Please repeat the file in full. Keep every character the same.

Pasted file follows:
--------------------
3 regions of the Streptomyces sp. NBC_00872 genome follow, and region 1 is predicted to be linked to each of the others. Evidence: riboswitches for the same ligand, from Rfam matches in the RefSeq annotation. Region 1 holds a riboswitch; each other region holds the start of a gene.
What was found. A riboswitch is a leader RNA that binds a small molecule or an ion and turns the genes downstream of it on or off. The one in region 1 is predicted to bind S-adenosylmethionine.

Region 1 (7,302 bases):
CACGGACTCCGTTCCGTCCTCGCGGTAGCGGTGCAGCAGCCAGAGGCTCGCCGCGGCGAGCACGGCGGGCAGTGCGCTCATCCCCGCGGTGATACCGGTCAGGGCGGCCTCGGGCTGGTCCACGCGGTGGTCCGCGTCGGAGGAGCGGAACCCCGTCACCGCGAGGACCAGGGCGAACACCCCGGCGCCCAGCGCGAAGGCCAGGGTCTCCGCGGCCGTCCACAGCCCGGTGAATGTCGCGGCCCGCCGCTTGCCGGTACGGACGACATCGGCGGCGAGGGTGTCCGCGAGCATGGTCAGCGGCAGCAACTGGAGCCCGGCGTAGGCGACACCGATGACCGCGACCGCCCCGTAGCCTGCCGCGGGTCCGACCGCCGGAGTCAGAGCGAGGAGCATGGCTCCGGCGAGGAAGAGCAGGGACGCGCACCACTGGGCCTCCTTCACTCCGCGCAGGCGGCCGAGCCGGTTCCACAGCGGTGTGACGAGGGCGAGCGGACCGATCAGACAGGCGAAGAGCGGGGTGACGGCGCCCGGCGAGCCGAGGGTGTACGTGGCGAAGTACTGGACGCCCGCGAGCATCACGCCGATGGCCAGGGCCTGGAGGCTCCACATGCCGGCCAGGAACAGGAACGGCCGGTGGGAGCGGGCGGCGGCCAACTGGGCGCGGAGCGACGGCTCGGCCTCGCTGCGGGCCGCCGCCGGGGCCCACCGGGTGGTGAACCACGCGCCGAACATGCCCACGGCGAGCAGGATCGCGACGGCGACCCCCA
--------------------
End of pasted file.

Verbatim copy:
3 regions of the Streptomyces sp. NBC_00872 genome follow, and region 1 is predicted to be linked to each of the others. Evidence: riboswitches for the same ligand, from Rfam matches in the RefSeq annotation. Region 1 holds a riboswitch; each other region holds the start of a gene.
What was found. A riboswitch is a leader RNA that binds a small molecule or an ion and turns the genes downstream of it on or off. The one in region 1 is predicted to bind S-adenosylmethionine.

Region 1 (7,302 bases):
CACGGACTCCGTTCCGTCCTCGCGGTAGCGGTGCAGCAGCCAGAGGCTCGCCGCGGCGAGCACGGCGGGCAGTGCGCTCATCCCCGCGGTGATACCGGTCAGGGCGGCCTCGGGCTGGTCCACGCGGTGGTCCGCGTCGGAGGAGCGGAACCCCGTCACCGCGAGGACCAGGGCGAACACCCCGGCGCCCAGCGCGAAGGCCAGGGTCTCCGCGGCCGTCCACAGCCCGGTGAATGTCGCGGCCCGCCGCTTGCCGGTACGGACGACATCGGCGGCGAGGGTGTCCGCGAGCATGGTCAGCGGCAGCAACTGGAGCCCGGCGTAGGCGACACCGATGACCGCGACCGCCCCGTAGCCTGCCGCGGGTCCGACCGCCGGAGTCAGAGCGAGGAGCATGGCTCCGGCGAGGAAGAGCAGGGACGCGCACCACTGGGCCTCCTTCACTCCGCGCAGGCGGCCGAGCCGGTTCCACAGCGGTGTGACGAGGGCGAGCGGACCGATCAGACAGGCGAAGAGCGGGGTGACGGCGCCCGGCGAGCCGAGGGTGTACGTGGCGAAGTACTGGACGCCCGCGAGCATCACGCCGATGGCCAGGGCCTGGAGGCTCCACATGCCGGCCAGGAACAGGAACGGCCGGTGGGAGCGGGCGGCGGCCAACTGGGCGCGGAGCGACGGCTCGGCCTCGCTGCGGGCCGCCGCCGGGGCCCACCGGGTGGTGAACCACGCGCCGAACATGCCCACGGCGAGCAGGATCGCGACGGCGACCCCCA